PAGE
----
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The Canberra bookshelf: rural crime and family stories take readers to home turf

book cover of Wake

Shelley Burr’s Wake is a nail biter and has the CWA’s tick of approval. Photo: Supplied.

This has been an excellent year for Australian crime fiction with highly successful new works by established authors (Sulari Gentill and Dervla McTiernan included). In our region, two authors have written superb debuts – rural crime novels focussed on missing children.

Shelley Burr’s Wake (Hachette, cover design Debra Bilson) is a dark study of the long trails of domestic abuse, of aberrant personality and of the impact of a disappearance on the family. Set in the fictional NSW town of Nannine, the book follows the procedural model with hero/anti-hero private investigator Lane Holland.

There are two missing child cases interwoven in the plot, which is fiendishly well structured to maximise suspense for the reader. Though we learn a lot about Lane early in the story, we do not fully understand until much later his motives and methods in pursuing a career as an expert in finding missing children.

The author explores public opinion, media and social media, the attitudes of community to the outsider and the strength of family relationships in a thrilling and believable account of such cases. It’s thoughtfully and meticulously written with deep respect for the real victims of these crimes.

book cover of Dirt Town

Hayley Scrivenor’s Dirt Town explores dark secrets in rural communities. Photo: Supplied.

Also in rural crime territory, Hayley Scrivenor’s Dirt Town (Macmillan, cover design Deborah Parry Graphics) is an insightful look at small towns and how they work. This character-rich story is indeed a police procedural, led by Detective Sergeant Sarah Michaels from the city. The book is told from a number of points of view, giving the reader the opportunity to sleuth but also to understand how things can be seen differently by different members of any community.

This is clever work, dense in ideas and full of contemporary social issues. The author demonstrates a thorough command of the genre, but significantly a keen sense of the importance of justice in crime fiction.

The story is reeled out, pieces of the big picture emerging with every development in the investigation, but we are always conscious of concealment, of the difficulty of knowing truth. It’s an accomplished work, hard to put down once started.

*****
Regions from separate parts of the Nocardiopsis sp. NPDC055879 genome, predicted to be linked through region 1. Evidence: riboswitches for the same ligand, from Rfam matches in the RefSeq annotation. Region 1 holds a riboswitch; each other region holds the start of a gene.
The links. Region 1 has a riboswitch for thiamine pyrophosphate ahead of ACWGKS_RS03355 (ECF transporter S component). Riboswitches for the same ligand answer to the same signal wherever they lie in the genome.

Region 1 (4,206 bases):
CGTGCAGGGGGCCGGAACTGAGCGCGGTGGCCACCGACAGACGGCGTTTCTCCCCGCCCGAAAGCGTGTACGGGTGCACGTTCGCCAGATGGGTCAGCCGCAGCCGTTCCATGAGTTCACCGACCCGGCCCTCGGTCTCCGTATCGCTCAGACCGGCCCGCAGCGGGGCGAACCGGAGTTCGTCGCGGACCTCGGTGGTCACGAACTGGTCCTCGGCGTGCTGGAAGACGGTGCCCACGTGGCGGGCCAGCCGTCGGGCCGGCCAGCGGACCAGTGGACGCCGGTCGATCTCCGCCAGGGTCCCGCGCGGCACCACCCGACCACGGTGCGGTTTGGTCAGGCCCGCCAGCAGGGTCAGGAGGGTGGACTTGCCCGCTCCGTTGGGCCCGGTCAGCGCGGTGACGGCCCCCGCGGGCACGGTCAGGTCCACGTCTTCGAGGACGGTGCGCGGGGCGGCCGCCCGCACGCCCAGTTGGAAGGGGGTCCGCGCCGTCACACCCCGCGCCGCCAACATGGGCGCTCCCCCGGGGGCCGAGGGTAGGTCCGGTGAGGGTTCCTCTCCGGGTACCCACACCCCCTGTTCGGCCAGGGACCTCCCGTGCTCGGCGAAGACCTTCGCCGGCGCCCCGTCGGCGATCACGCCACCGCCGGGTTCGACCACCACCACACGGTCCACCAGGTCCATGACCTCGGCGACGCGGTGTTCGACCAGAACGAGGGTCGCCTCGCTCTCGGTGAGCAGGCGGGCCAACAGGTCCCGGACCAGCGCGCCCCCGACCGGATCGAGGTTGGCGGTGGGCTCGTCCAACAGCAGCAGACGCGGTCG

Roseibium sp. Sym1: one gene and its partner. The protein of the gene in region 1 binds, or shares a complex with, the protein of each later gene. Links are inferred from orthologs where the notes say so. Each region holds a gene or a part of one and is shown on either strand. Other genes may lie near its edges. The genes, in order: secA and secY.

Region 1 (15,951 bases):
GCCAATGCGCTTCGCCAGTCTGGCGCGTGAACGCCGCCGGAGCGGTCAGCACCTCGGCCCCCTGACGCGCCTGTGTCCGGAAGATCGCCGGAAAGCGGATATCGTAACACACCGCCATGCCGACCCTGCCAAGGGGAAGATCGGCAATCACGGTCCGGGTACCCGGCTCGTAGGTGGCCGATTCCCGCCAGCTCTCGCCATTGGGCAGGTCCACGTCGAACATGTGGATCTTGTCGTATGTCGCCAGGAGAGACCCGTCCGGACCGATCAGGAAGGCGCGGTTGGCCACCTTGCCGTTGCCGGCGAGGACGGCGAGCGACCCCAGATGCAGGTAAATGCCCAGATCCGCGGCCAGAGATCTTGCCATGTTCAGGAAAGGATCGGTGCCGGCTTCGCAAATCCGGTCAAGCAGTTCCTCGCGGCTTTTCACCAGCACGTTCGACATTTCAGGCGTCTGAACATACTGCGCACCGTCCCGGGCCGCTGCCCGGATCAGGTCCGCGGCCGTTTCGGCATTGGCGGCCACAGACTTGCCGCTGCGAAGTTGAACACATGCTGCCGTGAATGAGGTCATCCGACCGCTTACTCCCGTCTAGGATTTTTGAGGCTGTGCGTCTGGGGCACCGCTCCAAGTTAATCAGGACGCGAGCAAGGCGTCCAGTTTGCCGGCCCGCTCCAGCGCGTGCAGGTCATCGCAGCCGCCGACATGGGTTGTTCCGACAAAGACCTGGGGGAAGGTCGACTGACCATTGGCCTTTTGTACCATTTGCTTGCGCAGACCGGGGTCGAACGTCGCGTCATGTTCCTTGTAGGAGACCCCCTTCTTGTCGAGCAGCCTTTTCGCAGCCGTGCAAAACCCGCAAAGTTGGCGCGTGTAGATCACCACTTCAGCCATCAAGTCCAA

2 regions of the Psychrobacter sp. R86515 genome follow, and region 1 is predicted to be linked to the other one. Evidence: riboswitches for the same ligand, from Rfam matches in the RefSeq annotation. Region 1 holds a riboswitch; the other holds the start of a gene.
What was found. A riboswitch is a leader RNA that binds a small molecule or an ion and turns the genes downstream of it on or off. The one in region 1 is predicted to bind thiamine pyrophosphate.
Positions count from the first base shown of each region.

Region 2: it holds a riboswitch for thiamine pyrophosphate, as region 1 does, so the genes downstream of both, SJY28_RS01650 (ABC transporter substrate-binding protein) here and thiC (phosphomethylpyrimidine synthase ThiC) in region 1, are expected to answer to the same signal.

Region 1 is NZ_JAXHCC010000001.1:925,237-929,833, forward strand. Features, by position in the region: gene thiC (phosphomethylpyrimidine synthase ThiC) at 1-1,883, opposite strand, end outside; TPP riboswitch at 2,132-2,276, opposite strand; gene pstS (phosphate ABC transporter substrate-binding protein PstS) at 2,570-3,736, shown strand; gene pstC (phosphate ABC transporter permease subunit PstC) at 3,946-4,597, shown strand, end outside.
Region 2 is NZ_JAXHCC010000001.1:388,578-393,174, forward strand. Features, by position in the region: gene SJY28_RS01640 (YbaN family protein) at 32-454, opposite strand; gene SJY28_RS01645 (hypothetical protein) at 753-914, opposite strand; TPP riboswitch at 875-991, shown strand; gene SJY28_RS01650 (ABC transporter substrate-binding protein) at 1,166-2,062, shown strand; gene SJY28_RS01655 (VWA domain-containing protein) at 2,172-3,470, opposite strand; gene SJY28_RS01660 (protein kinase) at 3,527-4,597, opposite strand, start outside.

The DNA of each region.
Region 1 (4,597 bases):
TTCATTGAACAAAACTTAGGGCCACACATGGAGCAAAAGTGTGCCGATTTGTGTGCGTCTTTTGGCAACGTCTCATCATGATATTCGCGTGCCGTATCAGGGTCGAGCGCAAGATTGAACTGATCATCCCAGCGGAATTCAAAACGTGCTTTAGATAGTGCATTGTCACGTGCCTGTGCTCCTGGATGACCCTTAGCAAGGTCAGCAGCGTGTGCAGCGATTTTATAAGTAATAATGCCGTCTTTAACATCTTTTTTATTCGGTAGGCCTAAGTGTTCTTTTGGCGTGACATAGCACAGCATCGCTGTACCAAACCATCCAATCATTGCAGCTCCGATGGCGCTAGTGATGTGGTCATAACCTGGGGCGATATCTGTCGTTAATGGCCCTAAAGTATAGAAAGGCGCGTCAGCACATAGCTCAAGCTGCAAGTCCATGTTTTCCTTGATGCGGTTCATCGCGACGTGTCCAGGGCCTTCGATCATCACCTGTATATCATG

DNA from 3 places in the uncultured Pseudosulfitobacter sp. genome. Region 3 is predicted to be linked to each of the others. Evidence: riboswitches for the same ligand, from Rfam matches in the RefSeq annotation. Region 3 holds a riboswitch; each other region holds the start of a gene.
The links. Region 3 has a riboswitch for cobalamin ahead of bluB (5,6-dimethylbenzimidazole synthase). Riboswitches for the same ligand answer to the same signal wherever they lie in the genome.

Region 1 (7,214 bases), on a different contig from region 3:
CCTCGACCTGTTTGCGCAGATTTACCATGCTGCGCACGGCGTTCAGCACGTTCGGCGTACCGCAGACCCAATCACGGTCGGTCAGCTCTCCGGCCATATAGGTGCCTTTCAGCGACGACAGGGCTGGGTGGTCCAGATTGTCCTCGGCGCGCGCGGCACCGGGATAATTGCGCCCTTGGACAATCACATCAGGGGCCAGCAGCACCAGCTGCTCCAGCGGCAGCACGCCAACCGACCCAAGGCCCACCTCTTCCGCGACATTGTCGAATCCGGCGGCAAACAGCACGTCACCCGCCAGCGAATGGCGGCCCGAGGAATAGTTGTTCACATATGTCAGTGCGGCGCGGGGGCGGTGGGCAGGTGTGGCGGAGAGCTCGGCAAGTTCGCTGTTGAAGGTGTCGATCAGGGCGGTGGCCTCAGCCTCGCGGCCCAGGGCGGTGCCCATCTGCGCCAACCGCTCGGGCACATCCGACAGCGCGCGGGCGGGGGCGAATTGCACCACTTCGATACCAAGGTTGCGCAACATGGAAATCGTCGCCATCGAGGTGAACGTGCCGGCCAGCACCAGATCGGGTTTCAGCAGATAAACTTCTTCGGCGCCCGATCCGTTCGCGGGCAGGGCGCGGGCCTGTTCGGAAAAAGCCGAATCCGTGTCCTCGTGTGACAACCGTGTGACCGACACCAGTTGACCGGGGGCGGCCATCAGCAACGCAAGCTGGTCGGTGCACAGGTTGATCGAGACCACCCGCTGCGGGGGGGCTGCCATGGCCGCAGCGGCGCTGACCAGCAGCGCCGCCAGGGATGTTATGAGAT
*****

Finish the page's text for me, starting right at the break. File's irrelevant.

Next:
book cover of Amber Wolf

Amber Wolf is set in a dystopian future. Photo: Supplied.

For something completely different, regional debut author Lauren Searson-Patrick has self-published the first in an adult fantasy series, Amber Wolf. While the beautiful cover design by Franziska Stern points to romance, the book is actually set in a dark (and perhaps not too time-distant) dystopia.

Climate change has created refugees who flock to a walled city where lawlessness and depravity abound and where Lish, our story heroine, works as an enforcement officer. Her mysterious magical powers are kept under wraps but soon rise to the surface.

Drawn by her as-yet merely guessed-at heritage, she ventures outside the city and into a pre-apocalyptic world of forests and villages. However, evil is also at work there and her quest to find answers about her own origins and the death of her mother leads her to take on a brutal general.

As is customary for the adult fantasy genre, there is romance, there is a good dash of erotica and there is a partially happy resolution – just enough to lead us on to book two, which is due out any tick of the clock.

book cover of Painting the Light

Ned Manning’s Painting the Light is inspired by his parents’ story. Photo: Supplied.

Family relationships and histories are often a stimulus for writers and a major theme in works of all kinds. Ned Manning’s connection with Canberra through family and politics entitles him to a place in this column with his historical and partly factual fiction Painting the Light (Broadcast Books, cover design Daniel New).

Spanning Australian history from pre-World War II into the 1950s, it is inspired by the life of his parents and their experiences on the land and then in the heady sphere of Labor politics. The author shows particular understanding of the difficulties faced by women in the era.

As always, there’s plenty to celebrate in our region. August is also the month for Canberra Writers Festival.

Barbie Robinson is co-founder and a content creator for Living Arts Canberra, a not-for-profit media outfit supporting arts and community in the Canberra region and books worldwide through its website, podcast interviews and a 24/7 internet radio station.




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